On November 12, Disney+ will launch as the dedicated streaming home for movies and shows from Walt Disney Studios, Walt Disney Animation Studios, Pixar, Marvel, Star Wars, National Geographic, and more.
Just looking at the pre-existing content that Disney+ will contain makes one think wistfully of all the Blu-Rays and DVDs and VHS (I am old) that will now collect dust as watching their films becomes as easy as clicking a button. The library catalog will vary by region, but by the end of year one, Disney+ is predicted to make available more than 7,500 episodes of television and 500 movies familiar to any long-standing fan of the studio.
A whole new parcel of shows have been produced specifically for the service as well, some of which will be present at launch. These include both scripted and unscripted series, feature films, and short-form content, a selection of which were provided to us prior to launch as previews.
Lady and the Tramp
“Just remember: When the baby moves in? The dog moves out.” –Tramp
Lady and the Tramp is a live-action remake of the 1955 animated classic. Audiences are likely familiar with the story of the pampered cocker spaniel Lady (voiced by Tessa Thompson) who meets and falls in love with the free-wheeling stray Tramp (voiced by Justin Theroux.) Together they surmount rats, cats, and post-natal neglect while enjoying fine Italian food.
While they keep at least selections of most of the original soundtrack, the Siamese Cat song has been replaced by a jazzier song “What a Shame” that falls more in line with the racially sensitive casting that is as refreshing to see as it is a little odd for turn-of-the-century Georgia. The dogs are as cute as you’d imagine and the humans are as oblivious to their canine’s inner lives as always, with the exception of Adrian Martinez’s dogcatcher whose Javert-esque persecution of Tramp is apparently both his vocation and his avocation.
Peggy Lee’s famous number “He’s A Tramp” is still there and really kind of typifies the entire remake: The live dogs are both adorable and a little offputting as they are CG modified to sing and shimmy to the familiar tune; and the song lyrics are changed slightly and inexplicably as the meanings remain the same but the lines just scan a little more awkwardly. You are left with an impression that the production is at once good-looking and professionally done and altogether less appealing than the original animated film. If you enjoy animal movies, this is certainly worth a watch, but don’t expect it to make you forget the 1955 version anytime soon.
High School Musical: The Musical: The Series
“But we hate musicals.”
“I don’t hate musicals. I just think it’s weird when people like, burst into song in the middle of the street.”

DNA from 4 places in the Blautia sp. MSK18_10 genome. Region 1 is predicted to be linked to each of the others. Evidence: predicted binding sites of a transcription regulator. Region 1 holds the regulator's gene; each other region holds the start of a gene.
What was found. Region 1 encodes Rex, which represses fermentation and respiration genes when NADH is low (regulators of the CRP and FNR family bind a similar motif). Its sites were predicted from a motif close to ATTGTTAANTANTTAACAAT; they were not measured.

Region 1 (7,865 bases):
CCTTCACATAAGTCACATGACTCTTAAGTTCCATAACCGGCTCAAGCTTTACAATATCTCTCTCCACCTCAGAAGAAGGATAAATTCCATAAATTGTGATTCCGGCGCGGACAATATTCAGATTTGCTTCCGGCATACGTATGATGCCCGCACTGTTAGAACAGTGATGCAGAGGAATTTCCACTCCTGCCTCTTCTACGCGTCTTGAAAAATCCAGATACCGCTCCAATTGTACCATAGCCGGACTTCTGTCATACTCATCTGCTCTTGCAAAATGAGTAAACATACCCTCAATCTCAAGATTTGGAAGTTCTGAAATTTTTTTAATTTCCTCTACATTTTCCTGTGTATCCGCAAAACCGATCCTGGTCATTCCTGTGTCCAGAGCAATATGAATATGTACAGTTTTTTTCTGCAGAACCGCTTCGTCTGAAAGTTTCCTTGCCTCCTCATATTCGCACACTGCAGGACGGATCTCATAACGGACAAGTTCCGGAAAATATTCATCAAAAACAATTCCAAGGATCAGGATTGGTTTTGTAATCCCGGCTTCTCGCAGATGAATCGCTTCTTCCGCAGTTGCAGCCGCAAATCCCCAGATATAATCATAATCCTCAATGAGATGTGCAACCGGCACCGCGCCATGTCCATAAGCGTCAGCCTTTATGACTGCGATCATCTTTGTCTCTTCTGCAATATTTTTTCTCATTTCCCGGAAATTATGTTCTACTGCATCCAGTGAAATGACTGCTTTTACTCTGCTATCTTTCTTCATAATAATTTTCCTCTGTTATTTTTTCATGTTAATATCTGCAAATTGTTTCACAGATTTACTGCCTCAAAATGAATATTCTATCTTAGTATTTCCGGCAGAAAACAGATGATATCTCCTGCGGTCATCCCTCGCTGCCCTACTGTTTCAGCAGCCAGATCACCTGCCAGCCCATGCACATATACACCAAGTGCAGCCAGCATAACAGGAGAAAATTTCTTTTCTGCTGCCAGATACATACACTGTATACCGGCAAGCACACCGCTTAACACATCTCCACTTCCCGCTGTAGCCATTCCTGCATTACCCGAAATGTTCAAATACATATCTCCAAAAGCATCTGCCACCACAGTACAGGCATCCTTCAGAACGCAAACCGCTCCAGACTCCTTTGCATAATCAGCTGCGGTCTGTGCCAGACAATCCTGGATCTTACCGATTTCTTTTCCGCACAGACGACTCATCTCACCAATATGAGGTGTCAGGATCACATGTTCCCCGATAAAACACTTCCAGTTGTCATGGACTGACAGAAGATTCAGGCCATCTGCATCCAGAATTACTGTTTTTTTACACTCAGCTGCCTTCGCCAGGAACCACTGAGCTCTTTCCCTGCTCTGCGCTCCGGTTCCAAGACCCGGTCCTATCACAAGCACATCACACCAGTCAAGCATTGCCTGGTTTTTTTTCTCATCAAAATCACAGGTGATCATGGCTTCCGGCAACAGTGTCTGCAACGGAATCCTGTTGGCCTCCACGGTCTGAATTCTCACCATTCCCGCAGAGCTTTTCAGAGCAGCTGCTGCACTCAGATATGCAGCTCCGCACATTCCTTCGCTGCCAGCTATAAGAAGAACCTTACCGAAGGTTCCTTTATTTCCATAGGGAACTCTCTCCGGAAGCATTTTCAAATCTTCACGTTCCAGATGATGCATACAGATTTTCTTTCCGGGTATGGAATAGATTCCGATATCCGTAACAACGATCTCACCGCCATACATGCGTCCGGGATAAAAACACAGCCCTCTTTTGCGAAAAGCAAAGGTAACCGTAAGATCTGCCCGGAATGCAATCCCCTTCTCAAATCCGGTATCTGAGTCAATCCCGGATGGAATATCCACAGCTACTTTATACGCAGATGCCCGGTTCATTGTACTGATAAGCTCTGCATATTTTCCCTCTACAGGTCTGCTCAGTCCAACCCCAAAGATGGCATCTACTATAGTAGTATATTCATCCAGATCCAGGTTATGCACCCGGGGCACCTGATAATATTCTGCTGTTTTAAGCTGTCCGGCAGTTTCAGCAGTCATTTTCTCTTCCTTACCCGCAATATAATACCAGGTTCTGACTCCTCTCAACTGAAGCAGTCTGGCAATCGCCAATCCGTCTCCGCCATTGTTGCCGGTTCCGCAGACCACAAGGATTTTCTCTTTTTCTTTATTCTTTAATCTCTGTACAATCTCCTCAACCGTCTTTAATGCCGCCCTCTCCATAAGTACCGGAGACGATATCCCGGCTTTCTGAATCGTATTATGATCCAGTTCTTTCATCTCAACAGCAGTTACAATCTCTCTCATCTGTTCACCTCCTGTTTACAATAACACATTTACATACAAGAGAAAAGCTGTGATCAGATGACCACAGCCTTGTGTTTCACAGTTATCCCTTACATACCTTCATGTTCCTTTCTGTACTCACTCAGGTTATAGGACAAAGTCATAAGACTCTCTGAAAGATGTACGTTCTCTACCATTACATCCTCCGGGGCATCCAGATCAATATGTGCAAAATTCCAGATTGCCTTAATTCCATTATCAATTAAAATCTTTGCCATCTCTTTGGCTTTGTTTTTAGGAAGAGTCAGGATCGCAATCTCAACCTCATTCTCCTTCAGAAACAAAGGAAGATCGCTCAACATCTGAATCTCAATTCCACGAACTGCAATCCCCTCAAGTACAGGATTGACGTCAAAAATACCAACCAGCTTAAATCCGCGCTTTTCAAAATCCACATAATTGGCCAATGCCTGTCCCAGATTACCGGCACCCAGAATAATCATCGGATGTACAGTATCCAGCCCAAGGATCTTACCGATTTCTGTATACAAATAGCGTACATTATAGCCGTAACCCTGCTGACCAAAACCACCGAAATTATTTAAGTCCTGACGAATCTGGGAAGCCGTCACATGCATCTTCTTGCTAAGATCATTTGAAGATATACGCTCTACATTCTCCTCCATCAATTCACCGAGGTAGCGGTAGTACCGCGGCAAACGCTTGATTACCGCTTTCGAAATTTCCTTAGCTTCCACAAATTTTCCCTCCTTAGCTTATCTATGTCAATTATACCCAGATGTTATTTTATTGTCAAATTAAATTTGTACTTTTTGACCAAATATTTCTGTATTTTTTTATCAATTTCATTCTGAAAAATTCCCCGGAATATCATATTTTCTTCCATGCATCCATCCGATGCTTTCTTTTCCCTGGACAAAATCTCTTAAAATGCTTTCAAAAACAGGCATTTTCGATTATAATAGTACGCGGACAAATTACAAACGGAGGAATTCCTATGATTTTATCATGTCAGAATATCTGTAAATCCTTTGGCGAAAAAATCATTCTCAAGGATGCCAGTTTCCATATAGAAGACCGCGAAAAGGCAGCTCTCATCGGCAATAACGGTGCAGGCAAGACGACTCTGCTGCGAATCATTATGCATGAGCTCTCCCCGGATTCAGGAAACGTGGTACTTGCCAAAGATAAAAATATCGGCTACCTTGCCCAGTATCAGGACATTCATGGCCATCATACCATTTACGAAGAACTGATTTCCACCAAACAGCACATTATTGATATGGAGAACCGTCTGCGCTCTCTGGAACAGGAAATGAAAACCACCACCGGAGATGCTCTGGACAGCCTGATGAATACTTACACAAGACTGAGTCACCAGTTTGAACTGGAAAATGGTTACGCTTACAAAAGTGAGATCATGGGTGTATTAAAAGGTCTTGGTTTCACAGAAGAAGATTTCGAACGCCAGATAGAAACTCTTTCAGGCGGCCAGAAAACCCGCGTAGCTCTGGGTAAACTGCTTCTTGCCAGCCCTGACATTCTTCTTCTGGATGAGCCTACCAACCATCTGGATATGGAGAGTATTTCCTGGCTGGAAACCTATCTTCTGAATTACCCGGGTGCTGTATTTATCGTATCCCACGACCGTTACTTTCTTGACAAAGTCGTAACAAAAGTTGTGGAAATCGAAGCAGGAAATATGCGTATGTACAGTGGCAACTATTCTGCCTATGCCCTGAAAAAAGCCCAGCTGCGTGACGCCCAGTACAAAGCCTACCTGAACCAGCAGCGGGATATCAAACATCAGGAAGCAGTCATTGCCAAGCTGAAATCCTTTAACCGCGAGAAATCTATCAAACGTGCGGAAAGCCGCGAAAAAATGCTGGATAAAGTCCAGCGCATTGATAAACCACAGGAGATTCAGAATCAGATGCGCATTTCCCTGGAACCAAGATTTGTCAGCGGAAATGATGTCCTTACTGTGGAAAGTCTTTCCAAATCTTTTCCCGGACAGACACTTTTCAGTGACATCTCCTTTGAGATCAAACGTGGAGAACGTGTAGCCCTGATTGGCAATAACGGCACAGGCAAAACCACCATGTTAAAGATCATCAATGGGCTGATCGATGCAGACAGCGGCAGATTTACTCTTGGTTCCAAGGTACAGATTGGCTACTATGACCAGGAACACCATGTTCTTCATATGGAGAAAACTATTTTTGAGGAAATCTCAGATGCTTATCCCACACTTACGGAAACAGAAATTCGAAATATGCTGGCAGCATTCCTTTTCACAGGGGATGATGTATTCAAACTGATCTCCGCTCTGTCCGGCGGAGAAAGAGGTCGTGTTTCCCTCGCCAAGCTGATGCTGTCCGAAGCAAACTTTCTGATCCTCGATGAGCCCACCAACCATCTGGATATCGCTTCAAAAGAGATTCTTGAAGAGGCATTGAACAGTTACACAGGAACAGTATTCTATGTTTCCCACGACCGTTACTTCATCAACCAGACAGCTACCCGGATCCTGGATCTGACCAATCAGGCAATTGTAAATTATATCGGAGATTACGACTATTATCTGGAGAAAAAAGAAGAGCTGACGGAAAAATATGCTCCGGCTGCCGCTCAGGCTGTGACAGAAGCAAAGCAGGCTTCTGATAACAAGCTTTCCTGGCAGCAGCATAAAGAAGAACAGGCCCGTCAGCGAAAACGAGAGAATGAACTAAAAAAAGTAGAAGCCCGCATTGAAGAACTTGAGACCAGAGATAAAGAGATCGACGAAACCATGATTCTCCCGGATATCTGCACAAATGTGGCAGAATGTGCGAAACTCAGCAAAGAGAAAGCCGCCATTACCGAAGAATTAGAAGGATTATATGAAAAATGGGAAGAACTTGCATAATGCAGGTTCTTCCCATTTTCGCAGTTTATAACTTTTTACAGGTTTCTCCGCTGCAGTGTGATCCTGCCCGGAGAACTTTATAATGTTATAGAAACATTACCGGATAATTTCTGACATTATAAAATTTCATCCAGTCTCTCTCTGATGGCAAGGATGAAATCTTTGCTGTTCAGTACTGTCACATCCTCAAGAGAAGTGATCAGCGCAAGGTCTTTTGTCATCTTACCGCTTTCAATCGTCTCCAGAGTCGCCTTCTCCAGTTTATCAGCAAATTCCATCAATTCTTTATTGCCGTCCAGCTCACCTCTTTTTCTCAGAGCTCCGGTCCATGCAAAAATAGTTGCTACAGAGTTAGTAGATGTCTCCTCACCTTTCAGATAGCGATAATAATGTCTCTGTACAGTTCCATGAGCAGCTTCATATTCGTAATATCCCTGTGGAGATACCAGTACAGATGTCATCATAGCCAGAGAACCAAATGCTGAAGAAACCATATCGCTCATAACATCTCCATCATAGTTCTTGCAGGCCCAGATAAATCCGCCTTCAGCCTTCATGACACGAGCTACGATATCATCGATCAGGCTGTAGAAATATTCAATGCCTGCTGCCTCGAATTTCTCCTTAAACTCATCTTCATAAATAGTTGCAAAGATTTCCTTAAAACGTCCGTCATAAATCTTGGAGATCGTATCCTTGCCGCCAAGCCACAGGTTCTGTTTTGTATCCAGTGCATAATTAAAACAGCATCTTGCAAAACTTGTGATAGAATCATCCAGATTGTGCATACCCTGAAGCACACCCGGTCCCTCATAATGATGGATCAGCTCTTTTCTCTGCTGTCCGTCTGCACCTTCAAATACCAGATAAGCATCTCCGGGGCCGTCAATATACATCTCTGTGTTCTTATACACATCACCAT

“Dude. That’s a musical.” –Big Red and Ricky
The incredibly meta High School Musical: The Musical: The Series which follows a (fake) high school class putting on a production of High School Musical in homage to it having been shot in their (real) high school is shot with hand-held cameras to give it more of a mocumentary feel. The main story revolves around the charming but shy Nini (Olivia Rodrigo) whose musical confession of love to her boyfriend Ricky (Joshua Bassett) leads to him bolting from the room and asking for a “break” in their relationship (which he thinks is a good idea because he has apparently never seen Friends.) Once she manages to move on and find another boyfriend however, Ricky immediately wants her back. His plan to break her up from EJ involves him crashing the High School Musical auditions to get cast as Troy to Nini’s Gabriella, which works like a charm despite him not having any experience or even interest in musicals at all.
The cast is young and attractive and talented just as in the original film, and they burst out into song just as easily. A lot of it is respectably funny, particularly Matt Cornett, playing a kinder, gentler Gaston-ish EJ, and Larry Saperstein as Ricky’s BFF Big Red who doesn’t really want any part of this whole thing. Mr. Mazzara (Mark St. Cyr) as almost the lone non-musical character, the school’s STEM teacher, lends a nice subdued counterbalance to drama teacher Miss Jenn (Kate Reinders) fairly over-the-top Kristin Chenoweth act.
At the heart however, is the fact that it’s hard to have much sympathy for Ricky who, as Nini accuses him in the second episode, doesn’t really care anything about the show as much as he only wants the opportunity to harass her into coming back to him. If you were a devotee of the original film series, or if you have a soft part of your heart for the love problems of teens, or if you just want to see what the love child of Waiting for Guffman and The Office looks like, this might be for you. Otherwise, if you weren’t a High School Musical fan already, I’m not sure this will change you around.
[Want more High School Musical: The Musical: The Series? Check out the press conference that we attended recently for it.]
High School Musical: The Musical: The Series will stream its first episode on Disney+ at launch, with new episodes released every Friday.
Visit DisneyPlus.com to learn more!
Questions? Comments? Suggestions? Drop us a line below.
Click below to subscribe to the AllEars® newsletter so you don’t miss any of the latest Disney news!
What original scripted content will you be tuning into first? Let us know below!